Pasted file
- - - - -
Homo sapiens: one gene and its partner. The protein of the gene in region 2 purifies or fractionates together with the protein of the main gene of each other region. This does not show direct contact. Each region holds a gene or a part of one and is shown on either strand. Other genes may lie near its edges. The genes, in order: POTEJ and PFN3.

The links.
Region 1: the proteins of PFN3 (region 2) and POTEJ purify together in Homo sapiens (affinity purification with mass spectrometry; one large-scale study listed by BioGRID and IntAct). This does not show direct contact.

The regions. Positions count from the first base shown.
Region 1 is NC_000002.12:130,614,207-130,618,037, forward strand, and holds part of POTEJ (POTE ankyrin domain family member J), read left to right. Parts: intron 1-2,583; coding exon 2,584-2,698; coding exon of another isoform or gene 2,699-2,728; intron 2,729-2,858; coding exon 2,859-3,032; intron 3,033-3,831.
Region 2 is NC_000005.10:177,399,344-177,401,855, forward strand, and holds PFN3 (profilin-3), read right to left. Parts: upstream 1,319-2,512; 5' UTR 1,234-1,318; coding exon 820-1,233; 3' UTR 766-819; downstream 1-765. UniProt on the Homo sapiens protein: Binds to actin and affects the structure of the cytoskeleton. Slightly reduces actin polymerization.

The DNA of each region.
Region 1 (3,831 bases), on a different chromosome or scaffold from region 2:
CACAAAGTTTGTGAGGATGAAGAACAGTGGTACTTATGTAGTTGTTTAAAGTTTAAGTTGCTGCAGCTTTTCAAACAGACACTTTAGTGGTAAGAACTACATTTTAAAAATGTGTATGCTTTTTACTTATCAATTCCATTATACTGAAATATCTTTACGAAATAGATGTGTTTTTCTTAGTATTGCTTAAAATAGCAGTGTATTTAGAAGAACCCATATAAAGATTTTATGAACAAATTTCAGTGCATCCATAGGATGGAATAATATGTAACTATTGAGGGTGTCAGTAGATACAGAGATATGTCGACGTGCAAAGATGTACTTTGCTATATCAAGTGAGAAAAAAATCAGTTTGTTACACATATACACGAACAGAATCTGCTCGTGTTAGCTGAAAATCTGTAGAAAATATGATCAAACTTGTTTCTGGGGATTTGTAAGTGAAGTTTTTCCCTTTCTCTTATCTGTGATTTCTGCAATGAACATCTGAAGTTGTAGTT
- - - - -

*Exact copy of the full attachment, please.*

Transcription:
Homo sapiens: one gene and its partner. The protein of the gene in region 2 purifies or fractionates together with the protein of the main gene of each other region. This does not show direct contact. Each region holds a gene or a part of one and is shown on either strand. Other genes may lie near its edges. The genes, in order: POTEJ and PFN3.

The links.
Region 1: the proteins of PFN3 (region 2) and POTEJ purify together in Homo sapiens (affinity purification with mass spectrometry; one large-scale study listed by BioGRID and IntAct). This does not show direct contact.

The regions. Positions count from the first base shown.
Region 1 is NC_000002.12:130,614,207-130,618,037, forward strand, and holds part of POTEJ (POTE ankyrin domain family member J), read left to right. Parts: intron 1-2,583; coding exon 2,584-2,698; coding exon of another isoform or gene 2,699-2,728; intron 2,729-2,858; coding exon 2,859-3,032; intron 3,033-3,831.
Region 2 is NC_000005.10:177,399,344-177,401,855, forward strand, and holds PFN3 (profilin-3), read right to left. Parts: upstream 1,319-2,512; 5' UTR 1,234-1,318; coding exon 820-1,233; 3' UTR 766-819; downstream 1-765. UniProt on the Homo sapiens protein: Binds to actin and affects the structure of the cytoskeleton. Slightly reduces actin polymerization.

The DNA of each region.
Region 1 (3,831 bases), on a different chromosome or scaffold from region 2:
CACAAAGTTTGTGAGGATGAAGAACAGTGGTACTTATGTAGTTGTTTAAAGTTTAAGTTGCTGCAGCTTTTCAAACAGACACTTTAGTGGTAAGAACTACATTTTAAAAATGTGTATGCTTTTTACTTATCAATTCCATTATACTGAAATATCTTTACGAAATAGATGTGTTTTTCTTAGTATTGCTTAAAATAGCAGTGTATTTAGAAGAACCCATATAAAGATTTTATGAACAAATTTCAGTGCATCCATAGGATGGAATAATATGTAACTATTGAGGGTGTCAGTAGATACAGAGATATGTCGACGTGCAAAGATGTACTTTGCTATATCAAGTGAGAAAAAAATCAGTTTGTTACACATATACACGAACAGAATCTGCTCGTGTTAGCTGAAAATCTGTAGAAAATATGATCAAACTTGTTTCTGGGGATTTGTAAGTGAAGTTTTTCCCTTTCTCTTATCTGTGATTTCTGCAATGAACATCTGAAGTTGTAGTT